Dyson is suing German rival Bosch after claiming that it paid a spy to steal company secrets while working at the British engineering group’s high security research and development unit.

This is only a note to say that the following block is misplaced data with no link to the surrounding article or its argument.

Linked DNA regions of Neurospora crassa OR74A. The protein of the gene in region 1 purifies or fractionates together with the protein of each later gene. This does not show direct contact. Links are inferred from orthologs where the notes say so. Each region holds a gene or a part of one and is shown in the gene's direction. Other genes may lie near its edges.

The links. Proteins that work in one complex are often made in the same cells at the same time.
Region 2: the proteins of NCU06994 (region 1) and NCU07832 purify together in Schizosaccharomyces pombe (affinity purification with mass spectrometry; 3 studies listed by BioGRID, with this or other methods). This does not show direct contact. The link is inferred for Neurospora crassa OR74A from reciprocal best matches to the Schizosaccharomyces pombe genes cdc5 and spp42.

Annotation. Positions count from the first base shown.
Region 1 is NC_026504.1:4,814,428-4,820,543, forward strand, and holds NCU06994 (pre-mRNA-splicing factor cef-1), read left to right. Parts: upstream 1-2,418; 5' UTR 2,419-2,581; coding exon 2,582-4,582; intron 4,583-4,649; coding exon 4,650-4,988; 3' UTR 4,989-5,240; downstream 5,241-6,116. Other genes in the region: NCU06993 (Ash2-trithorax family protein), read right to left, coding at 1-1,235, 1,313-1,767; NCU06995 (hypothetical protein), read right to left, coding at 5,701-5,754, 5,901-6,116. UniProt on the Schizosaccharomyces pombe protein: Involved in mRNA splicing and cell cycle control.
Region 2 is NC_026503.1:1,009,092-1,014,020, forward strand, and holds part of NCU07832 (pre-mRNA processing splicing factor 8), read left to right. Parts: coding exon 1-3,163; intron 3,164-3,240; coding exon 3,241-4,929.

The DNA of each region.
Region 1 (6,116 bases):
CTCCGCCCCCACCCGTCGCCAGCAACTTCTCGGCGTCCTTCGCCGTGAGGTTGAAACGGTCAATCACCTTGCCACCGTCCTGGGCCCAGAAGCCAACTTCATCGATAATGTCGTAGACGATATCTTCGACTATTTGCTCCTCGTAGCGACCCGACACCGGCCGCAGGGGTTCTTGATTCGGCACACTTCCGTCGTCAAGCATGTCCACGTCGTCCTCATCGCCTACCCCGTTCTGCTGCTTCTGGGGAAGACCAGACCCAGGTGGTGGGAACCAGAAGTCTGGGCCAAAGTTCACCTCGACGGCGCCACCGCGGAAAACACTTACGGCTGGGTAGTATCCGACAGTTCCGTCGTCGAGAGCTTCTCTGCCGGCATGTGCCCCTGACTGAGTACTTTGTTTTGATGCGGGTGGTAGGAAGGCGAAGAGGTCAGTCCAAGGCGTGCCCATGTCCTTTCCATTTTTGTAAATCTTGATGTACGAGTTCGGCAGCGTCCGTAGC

The company attests that a rogue employee, who is thought to be Chinese, had been handing information over to Bosch divisions in the UK and Germany for two years when employed at its digital motors facility in Malmesbury, Wiltshire. The secrets were then allegedly passed on to Bosch’s motor manufacturer in China. On filing proceedings in the High Court in London yesterday, Dyson claimed that Bosch “paid the mole via an unincorporated “business” created specifically for the purpose” and that its vice president of engineering was his primary contact. When Dyson requested the return of its information, however, Bosch allegedly “refused to engage”, which led to the lawsuit. In a statement, Dyson said: “Bosch vice president, Dr Hirschburger, was aware of the engineer’s employment at Dyson. Dyson has confronted Bosch with evidence of wrongdoing, but it has refused to return the technology. Nor has it promised not to use the technology for its benefit, forcing Dyson to take legal action.” Mark Taylor, Dyson’s research and development director, pointed out that the firm had spent more than 15 years and £100 million in developing Airblade hand dryers and high-speed brushless motors, which powered its vacuum cleaners. As a result, “we are demanding the immediate return of our intellectual property,” he said. But Bosch denied the allegations and told the Guardian that Dyson had simply “employed an individual with a pre-existing consultancy agreement with Bosch Lawn and Garden Ltd in relation to garden products, and not vacuum cleaners or hand dryers as Dyson implies”. The company had sought to find out the full details of what had happened, including what confidential information had allegedly been passed on, it said. “Bosch regrets that Dyson has chosen to issue legal proceedings and a press statement at this stage, but will continue to act in the appropriate way,” the firm added.